ELEM: UCHAR OPT X2_COBOL_INFO_END_FS “End File Section”
ELEM: UCHAR OPT X2_COBOL_INFO_BEG_WS “Begin Working-Storage Section”
ELEM: UCHAR OPT X2_COBOL_INFO_END_WS “End Working-Storage Section”
ELEM: UCHAR OPT X2_COBOL_INFO_BEG_LS “Begin Linkage Section”
ELEM: UCHAR OPT X2_COBOL_INFO_END_LS “End Linkage Section”
ELEM: UCHAR OPT X2_COBOL_INFO_BEG_PD “Begin Procedure Division”
ELEM: UCHAR OPT X2_COBOL_INFO_END_PD “End Procedure Division”
ELEM: CSTR OPT X2_COBOL_INFO_DSN “LP dataset name”
ELEM: CSTR OPT X2_COBOL_INFO_TIME “LP member time”
ELEM: CSTR OPT X2_COBOL_INFO_DATE “LP member date”

The User Interface 200 then pulls out pieces of this message and creates the following message format for the mainframe manager module 212:

OPER: CI_SRC_GET_LINES “Get Sources Lines for CICS”
ELEM: ULONG MAND CI_SRC_CICS_LINES_TOKEN “Module handle”
ELEM: ULONG MAND CI_SRC_CICS_FIRST_STATE “Begin Statement nbr”
ELEM: ULONG MAND CI_SRC_CICS_STATE_COUNT “Nbr of stmts to get
ELEM: ULONG MAND CI_SRC_CICS_AE_ID “Cobol AE to send”
ELEM: CSTR MAND CI_SRC_CICS_DSN “LP Dataset Name”
ELEM: CSTR MAND CI_SRC_CICS_MEMBER “LP Member Name”
ELEM: CSTR MAND CI_SRC_CICS_DATE “LP Date Stamp”
ELEM: CSTR MAND CI_SRC_CICS_TIME “LP Time Stamp”
ELEM: ULONG MAND CI_SRC_CICS_BFRSIZE “Bfr size of tcp/ip”
ELEM: ULONG MAND CI_SRC_CICS_PGMSIZE “Size of first buffer”

Note that the DSN, DATE, and TIME flelds are present in all three messages. The other fields are converted by extracting the information from the converter module field and placing it in the mainframe manager module field. For example, the converter module 204 transmits the dataset name as a character string X2_COBOL_INFO_DSN. The mainframe manager module 212 transmits the dataset name in the string CI_SRC_CICS_DSN. Thus, the user interface 200 must take the dataset name from the converter module character string and places it in the mainframe manager module format. For the mainframe manager module parameter specifying the number of statements that must be downloaded, the user interface 200 must perform a calculation on two converter module parameters. The converter module 204 transmits a begin Id Division number and an end procedure division number which are the first and last lines of any COBOL source code. The user interface 200 subtracts the two numbers and adds one to the result in order to determine the total number of statements contained within that block of source code. The user interface 200 then inserts that value in a CI_SRC_CICS_STATE COUNT field, which tells mainframe manager module the number of statements it must retrieve. The other fields in the mainframe manager module 212 message (bfrsize, pgmsize, ae_id) are fields that the User Interface 200 gets from sources other than converter module 204.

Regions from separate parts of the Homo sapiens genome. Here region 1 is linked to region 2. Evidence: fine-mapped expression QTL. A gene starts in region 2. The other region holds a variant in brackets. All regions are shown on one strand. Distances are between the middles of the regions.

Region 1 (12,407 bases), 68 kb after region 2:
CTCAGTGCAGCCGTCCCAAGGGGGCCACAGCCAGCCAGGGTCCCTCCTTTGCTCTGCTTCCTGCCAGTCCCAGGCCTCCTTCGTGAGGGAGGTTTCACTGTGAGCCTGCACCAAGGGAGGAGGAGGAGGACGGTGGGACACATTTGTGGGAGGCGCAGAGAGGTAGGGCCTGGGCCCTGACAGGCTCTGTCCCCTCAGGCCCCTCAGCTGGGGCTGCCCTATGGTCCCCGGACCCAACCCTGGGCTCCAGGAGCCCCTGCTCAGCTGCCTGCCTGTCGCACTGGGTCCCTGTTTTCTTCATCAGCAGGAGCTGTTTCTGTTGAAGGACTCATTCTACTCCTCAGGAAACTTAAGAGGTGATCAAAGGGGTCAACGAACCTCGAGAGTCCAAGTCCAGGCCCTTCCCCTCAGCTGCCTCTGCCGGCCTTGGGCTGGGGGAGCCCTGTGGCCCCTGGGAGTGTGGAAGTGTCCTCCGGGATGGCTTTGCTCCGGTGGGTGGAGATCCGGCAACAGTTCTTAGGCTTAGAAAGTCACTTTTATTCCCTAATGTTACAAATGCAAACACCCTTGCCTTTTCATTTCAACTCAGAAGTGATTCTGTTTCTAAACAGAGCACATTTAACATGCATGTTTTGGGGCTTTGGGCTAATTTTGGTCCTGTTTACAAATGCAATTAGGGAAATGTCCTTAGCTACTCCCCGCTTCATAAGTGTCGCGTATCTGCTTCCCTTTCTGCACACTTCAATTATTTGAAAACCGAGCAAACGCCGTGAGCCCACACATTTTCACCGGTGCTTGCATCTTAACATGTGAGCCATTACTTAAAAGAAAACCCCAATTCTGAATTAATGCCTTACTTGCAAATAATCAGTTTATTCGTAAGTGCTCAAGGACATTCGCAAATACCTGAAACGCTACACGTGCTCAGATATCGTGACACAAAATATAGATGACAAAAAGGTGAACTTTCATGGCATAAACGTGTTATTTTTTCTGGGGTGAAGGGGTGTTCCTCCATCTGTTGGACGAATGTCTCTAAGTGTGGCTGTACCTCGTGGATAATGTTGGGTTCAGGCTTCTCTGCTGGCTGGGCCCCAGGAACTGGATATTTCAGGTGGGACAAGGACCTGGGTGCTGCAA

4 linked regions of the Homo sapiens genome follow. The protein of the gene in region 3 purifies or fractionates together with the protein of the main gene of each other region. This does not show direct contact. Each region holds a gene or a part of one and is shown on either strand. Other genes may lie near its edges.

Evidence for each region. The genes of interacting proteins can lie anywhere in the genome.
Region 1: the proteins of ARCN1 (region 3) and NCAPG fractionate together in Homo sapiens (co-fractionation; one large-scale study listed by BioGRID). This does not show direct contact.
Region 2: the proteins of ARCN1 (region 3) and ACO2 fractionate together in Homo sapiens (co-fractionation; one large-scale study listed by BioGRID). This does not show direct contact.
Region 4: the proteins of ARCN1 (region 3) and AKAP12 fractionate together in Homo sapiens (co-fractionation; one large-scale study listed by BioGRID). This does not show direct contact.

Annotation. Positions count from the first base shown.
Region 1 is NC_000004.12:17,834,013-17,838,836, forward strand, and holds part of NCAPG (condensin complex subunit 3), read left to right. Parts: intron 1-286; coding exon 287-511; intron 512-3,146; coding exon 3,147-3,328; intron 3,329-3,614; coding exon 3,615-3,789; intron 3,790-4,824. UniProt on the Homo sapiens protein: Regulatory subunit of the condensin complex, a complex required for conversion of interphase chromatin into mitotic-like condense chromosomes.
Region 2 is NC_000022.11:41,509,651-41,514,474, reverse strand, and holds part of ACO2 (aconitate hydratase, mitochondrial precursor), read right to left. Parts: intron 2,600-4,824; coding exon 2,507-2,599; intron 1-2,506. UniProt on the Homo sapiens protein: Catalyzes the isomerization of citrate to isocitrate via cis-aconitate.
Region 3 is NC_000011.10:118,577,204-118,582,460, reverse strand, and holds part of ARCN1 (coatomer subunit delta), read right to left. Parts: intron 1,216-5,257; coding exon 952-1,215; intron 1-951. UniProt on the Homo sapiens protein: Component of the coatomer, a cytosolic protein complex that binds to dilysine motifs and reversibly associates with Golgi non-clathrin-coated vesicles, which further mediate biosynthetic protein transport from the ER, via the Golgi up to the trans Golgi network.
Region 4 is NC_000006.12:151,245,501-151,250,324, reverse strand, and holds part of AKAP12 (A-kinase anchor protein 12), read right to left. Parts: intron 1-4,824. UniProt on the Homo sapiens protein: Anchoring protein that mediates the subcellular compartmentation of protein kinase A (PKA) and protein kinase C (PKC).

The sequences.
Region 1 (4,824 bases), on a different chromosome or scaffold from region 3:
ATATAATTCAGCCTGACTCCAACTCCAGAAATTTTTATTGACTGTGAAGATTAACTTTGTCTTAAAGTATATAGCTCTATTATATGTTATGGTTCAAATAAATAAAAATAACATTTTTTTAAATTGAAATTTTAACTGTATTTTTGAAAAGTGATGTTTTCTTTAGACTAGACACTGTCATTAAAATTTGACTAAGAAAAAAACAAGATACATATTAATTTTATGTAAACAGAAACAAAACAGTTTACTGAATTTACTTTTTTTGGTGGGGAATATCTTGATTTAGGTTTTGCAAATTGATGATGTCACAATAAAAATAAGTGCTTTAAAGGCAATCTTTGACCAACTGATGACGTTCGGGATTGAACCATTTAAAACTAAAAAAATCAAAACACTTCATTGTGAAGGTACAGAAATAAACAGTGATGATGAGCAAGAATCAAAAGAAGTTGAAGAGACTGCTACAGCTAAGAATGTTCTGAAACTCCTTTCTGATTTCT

Next, the user interface 200 sends 438 the restructured source information to the mainframe manager module 212 over the TCP/IP connection 120. The connection to the mainframe manager module 212 was preferably established upon activation of the user interface 200. By establishing a connection upon start-up, in parallel to establishing the CICS connection, the overall download time is shortened. If the TCP/IP connection was not established, the connection is opened 437.